By: Abi Brown
No one ever talks about us. Us, meaning Bostonians, that is unless their great aunt could afford the care of our world-renowned medical facilities. Or perhaps you had a cousin who could afford one of Boston’s many university’s tuitions. You may also know of us as Titletown after winning multiple Super Bowls, World Series, Championships and Stanley Cups. My point is our universities and hospitals aren’t all there is to this metropolitan. We are a cultural accumulation of underground artists, musicians, and scholars. Students start their futures here with professors who are bearing real-world insight. The best doctors from around the world are at your disposal. Artists fabricate new, embryonic compositions, seemingly in secret and without rules. The people who live somewhere in between these titles are setting the stage for a change that the Hub has been waiting for since its constitutional beginnings.
If you are young, intellectual, a go-getter, or an artist, what would being a Bostonian look like through your eyes? How does the gritty city inspire? I explored this through the lens of two young photographers Ben Proctor and Ethan McTeague.
For McTeague, “Being in Boston at least once a week with 700000+ people and endless street photography along with all the great and unique architecture has inspired me. Photography comes down to the one out of 1000 shots, you fail and improvement, practice makes perfect, always learning new techniques and tips to get that one perfect shot.” Ethan lives in the Greater Boston area and visits the city frequently. His use of light in darkness captures the energy of Boston. Between the loneliness one feels while walking the streets at night and the need to do something bigger than yourself, McTeague captures it. He presents a need to go somewhere. Boston has an abundance of hardworking and competitive people. That energy seems to spread to the spirit of its people. This pressure mixed with grit is obvious in McTeague’s work through his use of fluorescent light against blackness, representing hope and vibrancy; while the buses and cars carry you through the twists and confusion of getting to the top. Getting somewhere in Boston is more determined by one’s talent and work ethic rather than the stereotypical chance and luck you might find in N.Y.C. or the politics and/or family connections you have in L.A.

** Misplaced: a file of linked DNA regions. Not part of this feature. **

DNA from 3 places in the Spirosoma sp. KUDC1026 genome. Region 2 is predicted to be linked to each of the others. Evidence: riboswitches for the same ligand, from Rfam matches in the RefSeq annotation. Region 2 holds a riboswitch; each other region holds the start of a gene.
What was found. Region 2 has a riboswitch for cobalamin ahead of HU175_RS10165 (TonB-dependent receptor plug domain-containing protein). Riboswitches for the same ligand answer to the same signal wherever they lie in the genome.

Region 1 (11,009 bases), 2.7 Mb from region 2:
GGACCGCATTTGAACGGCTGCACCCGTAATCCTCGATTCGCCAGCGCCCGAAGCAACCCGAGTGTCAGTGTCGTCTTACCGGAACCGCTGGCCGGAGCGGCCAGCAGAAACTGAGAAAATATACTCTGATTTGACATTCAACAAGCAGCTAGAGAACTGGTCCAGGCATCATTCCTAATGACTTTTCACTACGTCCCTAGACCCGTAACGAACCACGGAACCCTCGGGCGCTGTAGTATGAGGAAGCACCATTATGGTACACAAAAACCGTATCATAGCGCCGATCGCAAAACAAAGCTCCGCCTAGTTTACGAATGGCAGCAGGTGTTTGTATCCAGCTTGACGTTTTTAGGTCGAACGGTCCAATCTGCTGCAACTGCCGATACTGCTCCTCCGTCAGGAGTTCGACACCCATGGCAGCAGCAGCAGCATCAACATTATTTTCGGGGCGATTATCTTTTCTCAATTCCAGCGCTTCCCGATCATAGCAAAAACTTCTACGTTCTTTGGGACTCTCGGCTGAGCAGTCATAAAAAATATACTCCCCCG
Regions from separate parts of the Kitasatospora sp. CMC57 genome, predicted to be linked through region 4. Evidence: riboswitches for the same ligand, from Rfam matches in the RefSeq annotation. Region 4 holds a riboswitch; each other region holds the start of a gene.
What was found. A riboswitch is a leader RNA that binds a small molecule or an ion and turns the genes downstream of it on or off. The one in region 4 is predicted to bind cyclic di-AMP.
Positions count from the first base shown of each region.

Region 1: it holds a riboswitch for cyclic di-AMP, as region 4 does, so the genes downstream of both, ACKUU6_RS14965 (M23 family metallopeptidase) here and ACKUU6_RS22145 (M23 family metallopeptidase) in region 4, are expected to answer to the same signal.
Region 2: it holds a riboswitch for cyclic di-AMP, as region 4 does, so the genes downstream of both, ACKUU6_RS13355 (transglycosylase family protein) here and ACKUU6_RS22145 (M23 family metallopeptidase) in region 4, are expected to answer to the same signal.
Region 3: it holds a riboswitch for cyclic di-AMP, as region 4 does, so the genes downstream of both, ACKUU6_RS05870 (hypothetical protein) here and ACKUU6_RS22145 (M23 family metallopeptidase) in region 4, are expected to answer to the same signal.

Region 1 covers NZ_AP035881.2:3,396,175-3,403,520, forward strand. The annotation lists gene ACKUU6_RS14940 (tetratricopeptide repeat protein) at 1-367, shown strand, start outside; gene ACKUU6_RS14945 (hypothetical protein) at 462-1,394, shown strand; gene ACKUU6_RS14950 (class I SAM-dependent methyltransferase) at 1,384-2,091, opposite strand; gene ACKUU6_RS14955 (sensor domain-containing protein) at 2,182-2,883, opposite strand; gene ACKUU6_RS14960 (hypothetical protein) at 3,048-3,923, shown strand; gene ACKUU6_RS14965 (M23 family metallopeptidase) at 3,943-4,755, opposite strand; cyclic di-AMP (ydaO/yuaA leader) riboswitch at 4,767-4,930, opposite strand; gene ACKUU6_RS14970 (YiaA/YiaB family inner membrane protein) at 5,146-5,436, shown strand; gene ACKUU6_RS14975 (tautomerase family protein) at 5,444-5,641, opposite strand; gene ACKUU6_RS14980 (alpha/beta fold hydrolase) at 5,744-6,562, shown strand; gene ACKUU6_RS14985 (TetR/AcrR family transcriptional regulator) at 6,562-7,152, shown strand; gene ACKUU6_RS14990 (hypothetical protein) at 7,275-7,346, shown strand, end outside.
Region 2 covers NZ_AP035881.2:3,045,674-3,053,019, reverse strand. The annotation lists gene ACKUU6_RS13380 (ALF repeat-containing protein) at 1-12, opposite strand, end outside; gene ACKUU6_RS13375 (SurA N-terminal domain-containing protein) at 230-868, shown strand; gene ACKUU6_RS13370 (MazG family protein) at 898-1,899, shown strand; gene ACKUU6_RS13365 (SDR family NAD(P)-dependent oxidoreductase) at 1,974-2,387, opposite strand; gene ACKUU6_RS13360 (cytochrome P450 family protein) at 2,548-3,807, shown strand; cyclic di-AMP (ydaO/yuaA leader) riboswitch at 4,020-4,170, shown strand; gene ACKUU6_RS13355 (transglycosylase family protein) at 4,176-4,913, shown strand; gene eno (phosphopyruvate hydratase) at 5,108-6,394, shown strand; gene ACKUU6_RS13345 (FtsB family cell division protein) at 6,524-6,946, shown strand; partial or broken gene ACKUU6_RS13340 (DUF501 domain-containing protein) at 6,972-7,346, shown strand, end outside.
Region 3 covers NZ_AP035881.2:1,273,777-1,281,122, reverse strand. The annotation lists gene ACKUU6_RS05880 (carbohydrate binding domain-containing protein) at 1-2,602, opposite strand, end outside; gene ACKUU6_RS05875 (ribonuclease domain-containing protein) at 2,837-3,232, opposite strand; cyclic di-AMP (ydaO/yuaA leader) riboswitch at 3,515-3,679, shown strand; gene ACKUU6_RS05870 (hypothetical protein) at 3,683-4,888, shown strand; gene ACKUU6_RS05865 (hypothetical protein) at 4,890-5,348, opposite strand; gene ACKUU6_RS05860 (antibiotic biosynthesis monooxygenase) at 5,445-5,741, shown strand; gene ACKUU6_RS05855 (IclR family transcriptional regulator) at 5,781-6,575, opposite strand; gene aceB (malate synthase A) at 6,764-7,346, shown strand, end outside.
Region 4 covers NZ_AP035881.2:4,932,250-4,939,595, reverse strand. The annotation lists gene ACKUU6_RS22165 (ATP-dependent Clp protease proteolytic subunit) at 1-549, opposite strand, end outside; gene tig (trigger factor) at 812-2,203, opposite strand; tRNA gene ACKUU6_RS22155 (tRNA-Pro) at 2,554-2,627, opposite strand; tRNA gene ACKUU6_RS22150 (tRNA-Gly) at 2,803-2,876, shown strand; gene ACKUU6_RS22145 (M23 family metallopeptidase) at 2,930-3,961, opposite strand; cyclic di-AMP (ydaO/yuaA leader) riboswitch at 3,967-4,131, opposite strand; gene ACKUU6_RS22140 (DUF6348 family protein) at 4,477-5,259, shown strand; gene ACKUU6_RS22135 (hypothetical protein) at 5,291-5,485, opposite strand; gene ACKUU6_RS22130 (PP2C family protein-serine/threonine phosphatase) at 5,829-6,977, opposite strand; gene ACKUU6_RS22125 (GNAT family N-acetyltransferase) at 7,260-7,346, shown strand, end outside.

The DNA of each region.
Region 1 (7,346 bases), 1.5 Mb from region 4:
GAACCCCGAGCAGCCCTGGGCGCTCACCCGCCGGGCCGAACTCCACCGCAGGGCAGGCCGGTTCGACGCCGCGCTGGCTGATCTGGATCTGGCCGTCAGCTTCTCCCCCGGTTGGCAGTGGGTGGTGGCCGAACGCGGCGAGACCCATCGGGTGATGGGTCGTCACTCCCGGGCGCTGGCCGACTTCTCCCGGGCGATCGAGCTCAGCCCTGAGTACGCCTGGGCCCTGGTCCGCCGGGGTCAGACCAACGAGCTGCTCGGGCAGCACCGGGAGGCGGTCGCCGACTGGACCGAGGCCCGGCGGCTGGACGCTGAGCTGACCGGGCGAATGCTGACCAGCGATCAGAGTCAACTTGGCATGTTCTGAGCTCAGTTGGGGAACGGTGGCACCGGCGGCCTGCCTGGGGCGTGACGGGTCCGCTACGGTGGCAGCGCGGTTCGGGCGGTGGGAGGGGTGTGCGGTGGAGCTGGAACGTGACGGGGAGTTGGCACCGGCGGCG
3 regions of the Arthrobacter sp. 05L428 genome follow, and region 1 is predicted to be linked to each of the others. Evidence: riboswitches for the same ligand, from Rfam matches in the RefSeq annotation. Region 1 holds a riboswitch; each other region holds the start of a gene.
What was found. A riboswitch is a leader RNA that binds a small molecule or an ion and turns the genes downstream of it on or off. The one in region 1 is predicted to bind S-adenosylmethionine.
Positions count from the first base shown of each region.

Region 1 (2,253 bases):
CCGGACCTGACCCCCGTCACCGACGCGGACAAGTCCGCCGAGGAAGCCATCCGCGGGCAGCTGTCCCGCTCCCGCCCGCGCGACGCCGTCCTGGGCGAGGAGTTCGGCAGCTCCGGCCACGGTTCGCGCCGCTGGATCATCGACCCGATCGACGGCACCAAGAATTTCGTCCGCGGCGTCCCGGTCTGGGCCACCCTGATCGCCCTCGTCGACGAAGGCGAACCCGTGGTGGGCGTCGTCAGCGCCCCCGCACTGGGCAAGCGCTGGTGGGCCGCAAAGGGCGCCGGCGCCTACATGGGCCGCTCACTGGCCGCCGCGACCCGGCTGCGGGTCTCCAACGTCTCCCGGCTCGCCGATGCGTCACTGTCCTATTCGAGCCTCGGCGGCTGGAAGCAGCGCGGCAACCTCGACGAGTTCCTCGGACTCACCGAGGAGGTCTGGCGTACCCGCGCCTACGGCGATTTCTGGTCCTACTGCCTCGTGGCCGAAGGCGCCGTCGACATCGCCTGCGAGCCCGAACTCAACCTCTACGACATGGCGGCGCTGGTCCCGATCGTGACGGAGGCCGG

Ben’s experience of living in Boston is a little more poetic. He describes: “being in Boston has allowed me to explore the use of scale and material use much more in my photos. In particular, the perspective gained by viewing a skyscraper from below…
I want to create an atmosphere with my photos, almost like you’re lost in a dream.”-Ben Proctor
And that he did. Ben is studying Architecture. His style is often experimental. The relationship between photography and architecture for him is hand in hand. Photography helps his visions become more evident. Boston is dreamlike. It does not get the hype of bigger cities like L.A or N.Y.C and because of this, residents remain humble and more true to themselves and their work. It is easy to get lost in the distortion of our winding streets, the planes coming in and out over the harbor, the Pru and fluorescent Citgo sign that greet you when you enter the city. Boston has a weird aura that entwines you and is nearly impossible to put into words. Through Proctor’s imagery, one gets the sense that nothing is real. Within layers of metaphorical consciousness, he strips away reality and captures a moment where things are not as they seem.
Whether this is a feeling or a dark moment in a beautiful place, Proctor’s dream-esque style portrays the chaotic nature of Boston, while simultaneously diving deeper into himself as an artist. At the same time, McTeague captures a similar essence of the comforting, electric nature of Boston’s people, colors, and buildings. Together, they bring us together with a similar theme- the theme of belonging